Re:80's tech (1, Insightful)

sznupi (719324) | more than 4 years ago | (#30755824)

The question then is why use Outlook for such an awkward, for that tool, setup?

Familiarization with it and therefore minimizing training needs? Hm, I guess Orion might use webmail (or generally web 2.0) UI...

Re:80's tech (5, Funny)

c6gunner (950153) | more than 4 years ago | (#30755924)

The question then is why use Outlook for such an awkward, for that tool, setup?

It came pre-installed on the shuttle computers?

Re:80's tech (1)

FlyingBishop (1293238) | more than 4 years ago | (#30756198)

Why pay for an exchange license if practically all you need is mailman?

Re:80's tech (0)

Anonymous Coward | more than 4 years ago | (#30755936)

NASA spent my tax dollars to buy Microsoft products to run on the Space Shuttle and ISS?! Fuck, shoot those fuckers down, anyone relying on Microsoft products in space deserves to go down in flames! Fuck, don't shoot them down, they'll crash on their own, just prevent them from rebooting every 3 days.

Re:80's tech (1, Insightful)

Anonymous Coward | more than 4 years ago | (#30756078)

They are using Outlook/Exchange like a BBS that sends in digest mode only.

In that case, UUCP would be more appropriate since it is designed for burst-mode delivery of messages usually queued into a digest.

If you scream... (2, Funny)

terminalhype (971547) | more than 4 years ago | (#30755402)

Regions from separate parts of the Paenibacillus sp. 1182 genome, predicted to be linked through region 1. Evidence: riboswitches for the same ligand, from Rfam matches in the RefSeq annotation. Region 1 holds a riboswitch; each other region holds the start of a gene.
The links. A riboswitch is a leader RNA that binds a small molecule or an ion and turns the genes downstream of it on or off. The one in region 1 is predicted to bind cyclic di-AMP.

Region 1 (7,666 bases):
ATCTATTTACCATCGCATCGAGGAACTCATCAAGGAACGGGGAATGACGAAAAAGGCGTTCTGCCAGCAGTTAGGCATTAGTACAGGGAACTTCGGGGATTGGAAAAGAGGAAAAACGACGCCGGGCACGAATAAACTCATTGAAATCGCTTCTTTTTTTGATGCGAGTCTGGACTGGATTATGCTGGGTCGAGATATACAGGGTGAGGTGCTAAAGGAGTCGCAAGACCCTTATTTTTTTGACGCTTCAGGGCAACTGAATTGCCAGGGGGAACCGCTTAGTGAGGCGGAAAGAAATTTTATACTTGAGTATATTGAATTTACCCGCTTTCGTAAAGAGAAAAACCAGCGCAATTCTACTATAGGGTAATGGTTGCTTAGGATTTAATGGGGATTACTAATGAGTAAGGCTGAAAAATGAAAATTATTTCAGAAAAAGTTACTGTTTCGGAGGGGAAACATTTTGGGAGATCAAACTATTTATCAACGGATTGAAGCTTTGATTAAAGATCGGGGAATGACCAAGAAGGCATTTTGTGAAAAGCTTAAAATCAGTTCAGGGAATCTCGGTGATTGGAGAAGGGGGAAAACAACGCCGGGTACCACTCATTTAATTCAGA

In space, no one can hear you scream at Microsoft Outlook...

Re:If you scream... (5, Funny)

maxwell demon (590494) | more than 4 years ago | (#30755564)

Ground control to Major Tom,
your laptop's dead, there's something wrong!
Can you read me, Major Tom?
Can you read me, Major Tom?
Can you ...
Here, I'm sitting at my laptop
far above the world.
My laptop's screen turned blue,
and there's nothing I can do ...

Re:If you scream... (1)

MightyMartian (840721) | more than 4 years ago | (#30756218)

Best... post... ever... Wish I had mod points.

Wouldn't standard solutions be cheaper and easier? (4, Insightful)

Rix (54095) | more than 4 years ago | (#30755408)

Why not just run a normal mailserver with a simple script to deliver any messages in the files uploaded? No need for the astronauts to mess with weird outlook files, just hit "check mail" on whatever client they prefer.

Mail Server on both ends (5, Interesting)

jfried (122648) | more than 4 years ago | (#30755522)

mail server on the ground, mail server on the shuttle.

The mail queues up and you open up the connection between them certain times of day. Queue empties.
GZIP the link and your gold.

Re:Mail Server on both ends (4, Insightful)

topham (32406) | more than 4 years ago | (#30755636)